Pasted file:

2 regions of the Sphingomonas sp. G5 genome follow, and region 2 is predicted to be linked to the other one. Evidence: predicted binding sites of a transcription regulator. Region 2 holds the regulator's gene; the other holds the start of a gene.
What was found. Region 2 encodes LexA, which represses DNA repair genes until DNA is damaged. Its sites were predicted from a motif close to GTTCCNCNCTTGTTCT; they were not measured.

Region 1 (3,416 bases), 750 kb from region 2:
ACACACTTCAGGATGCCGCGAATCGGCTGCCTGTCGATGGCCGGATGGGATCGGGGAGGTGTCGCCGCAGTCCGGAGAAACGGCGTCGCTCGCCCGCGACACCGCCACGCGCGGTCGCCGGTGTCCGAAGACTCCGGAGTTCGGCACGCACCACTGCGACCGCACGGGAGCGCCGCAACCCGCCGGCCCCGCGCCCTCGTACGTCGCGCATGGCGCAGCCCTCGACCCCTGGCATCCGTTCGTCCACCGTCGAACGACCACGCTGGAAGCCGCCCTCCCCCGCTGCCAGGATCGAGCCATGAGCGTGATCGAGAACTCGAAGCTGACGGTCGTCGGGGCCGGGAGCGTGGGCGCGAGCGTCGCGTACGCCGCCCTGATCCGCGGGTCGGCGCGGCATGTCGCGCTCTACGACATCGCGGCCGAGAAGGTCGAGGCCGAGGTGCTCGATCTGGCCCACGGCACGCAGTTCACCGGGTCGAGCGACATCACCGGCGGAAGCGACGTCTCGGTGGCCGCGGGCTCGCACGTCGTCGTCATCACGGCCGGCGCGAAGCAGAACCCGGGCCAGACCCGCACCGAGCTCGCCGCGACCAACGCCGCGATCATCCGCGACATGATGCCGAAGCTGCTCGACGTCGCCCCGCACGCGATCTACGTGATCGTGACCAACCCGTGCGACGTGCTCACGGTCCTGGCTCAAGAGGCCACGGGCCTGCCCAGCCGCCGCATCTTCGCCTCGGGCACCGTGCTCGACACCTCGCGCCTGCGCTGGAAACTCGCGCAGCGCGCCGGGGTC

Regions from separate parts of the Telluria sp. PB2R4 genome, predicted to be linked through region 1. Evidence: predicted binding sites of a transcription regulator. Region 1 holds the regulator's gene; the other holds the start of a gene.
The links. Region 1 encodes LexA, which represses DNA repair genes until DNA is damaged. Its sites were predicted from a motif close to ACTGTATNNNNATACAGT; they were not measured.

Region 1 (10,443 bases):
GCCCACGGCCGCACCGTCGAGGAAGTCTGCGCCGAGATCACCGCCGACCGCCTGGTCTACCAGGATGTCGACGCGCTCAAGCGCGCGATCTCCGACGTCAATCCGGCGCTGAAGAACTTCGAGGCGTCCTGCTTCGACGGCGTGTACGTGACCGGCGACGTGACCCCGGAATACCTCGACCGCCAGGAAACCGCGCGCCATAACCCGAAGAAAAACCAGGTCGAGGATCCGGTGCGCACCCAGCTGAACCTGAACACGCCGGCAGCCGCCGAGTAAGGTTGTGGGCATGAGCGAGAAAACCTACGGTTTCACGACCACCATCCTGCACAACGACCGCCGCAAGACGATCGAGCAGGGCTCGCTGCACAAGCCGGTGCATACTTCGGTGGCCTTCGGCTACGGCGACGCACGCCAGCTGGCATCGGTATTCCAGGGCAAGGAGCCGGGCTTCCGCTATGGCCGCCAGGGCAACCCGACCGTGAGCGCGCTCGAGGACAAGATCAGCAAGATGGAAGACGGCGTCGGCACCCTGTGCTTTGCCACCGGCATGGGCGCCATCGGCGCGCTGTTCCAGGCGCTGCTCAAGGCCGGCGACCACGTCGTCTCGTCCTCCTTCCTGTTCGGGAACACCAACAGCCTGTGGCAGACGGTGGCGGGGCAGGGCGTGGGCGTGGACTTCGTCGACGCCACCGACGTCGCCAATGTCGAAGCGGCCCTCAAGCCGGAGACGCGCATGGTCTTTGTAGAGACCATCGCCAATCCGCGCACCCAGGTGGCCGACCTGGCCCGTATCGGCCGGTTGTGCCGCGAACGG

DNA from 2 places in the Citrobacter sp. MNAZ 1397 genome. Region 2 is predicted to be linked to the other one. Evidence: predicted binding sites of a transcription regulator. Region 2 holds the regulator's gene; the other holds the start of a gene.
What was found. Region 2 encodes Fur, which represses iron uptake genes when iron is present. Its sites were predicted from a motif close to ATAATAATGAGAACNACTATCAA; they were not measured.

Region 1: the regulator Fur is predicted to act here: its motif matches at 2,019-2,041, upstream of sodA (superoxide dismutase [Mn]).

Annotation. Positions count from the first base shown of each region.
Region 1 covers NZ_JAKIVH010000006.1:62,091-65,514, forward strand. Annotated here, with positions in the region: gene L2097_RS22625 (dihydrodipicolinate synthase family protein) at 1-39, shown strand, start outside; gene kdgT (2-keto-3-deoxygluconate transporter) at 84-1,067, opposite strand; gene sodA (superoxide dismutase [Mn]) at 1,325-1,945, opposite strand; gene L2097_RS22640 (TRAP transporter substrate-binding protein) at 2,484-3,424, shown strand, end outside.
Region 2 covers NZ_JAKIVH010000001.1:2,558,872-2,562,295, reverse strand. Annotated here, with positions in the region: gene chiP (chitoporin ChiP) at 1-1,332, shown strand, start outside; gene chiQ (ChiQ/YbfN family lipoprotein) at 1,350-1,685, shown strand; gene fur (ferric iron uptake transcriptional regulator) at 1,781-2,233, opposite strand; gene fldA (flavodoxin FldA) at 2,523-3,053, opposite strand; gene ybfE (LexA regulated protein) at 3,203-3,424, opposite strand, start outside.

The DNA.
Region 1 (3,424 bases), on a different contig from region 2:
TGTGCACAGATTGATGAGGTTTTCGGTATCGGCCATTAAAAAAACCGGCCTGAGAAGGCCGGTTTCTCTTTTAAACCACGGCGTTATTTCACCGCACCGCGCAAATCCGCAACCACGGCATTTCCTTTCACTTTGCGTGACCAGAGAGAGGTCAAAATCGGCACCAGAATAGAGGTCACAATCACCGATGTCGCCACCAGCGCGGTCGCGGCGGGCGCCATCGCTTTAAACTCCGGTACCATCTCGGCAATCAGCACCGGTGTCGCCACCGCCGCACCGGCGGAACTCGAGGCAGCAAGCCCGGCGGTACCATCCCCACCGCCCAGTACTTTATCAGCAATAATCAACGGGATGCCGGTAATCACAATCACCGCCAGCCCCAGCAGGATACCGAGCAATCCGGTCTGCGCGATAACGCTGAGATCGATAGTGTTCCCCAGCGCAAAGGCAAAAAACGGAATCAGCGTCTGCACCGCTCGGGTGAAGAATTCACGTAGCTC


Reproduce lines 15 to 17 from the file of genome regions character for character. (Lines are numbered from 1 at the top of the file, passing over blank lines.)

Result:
The DNA.
Region 1 (3,424 bases), on a different contig from region 2:
TGTGCACAGATTGATGAGGTTTTCGGTATCGGCCATTAAAAAAACCGGCCTGAGAAGGCCGGTTTCTCTTTTAAACCACGGCGTTATTTCACCGCACCGCGCAAATCCGCAACCACGGCATTTCCTTTCACTTTGCGTGACCAGAGAGAGGTCAAAATCGGCACCAGAATAGAGGTCACAATCACCGATGTCGCCACCAGCGCGGTCGCGGCGGGCGCCATCGCTTTAAACTCCGGTACCATCTCGGCAATCAGCACCGGTGTCGCCACCGCCGCACCGGCGGAACTCGAGGCAGCAAGCCCGGCGGTACCATCCCCACCGCCCAGTACTTTATCAGCAATAATCAACGGGATGCCGGTAATCACAATCACCGCCAGCCCCAGCAGGATACCGAGCAATCCGGTCTGCGCGATAACGCTGAGATCGATAGTGTTCCCCAGCGCAAAGGCAAAAAACGGAATCAGCGTCTGCACCGCTCGGGTGAAGAATTCACGTAGCTC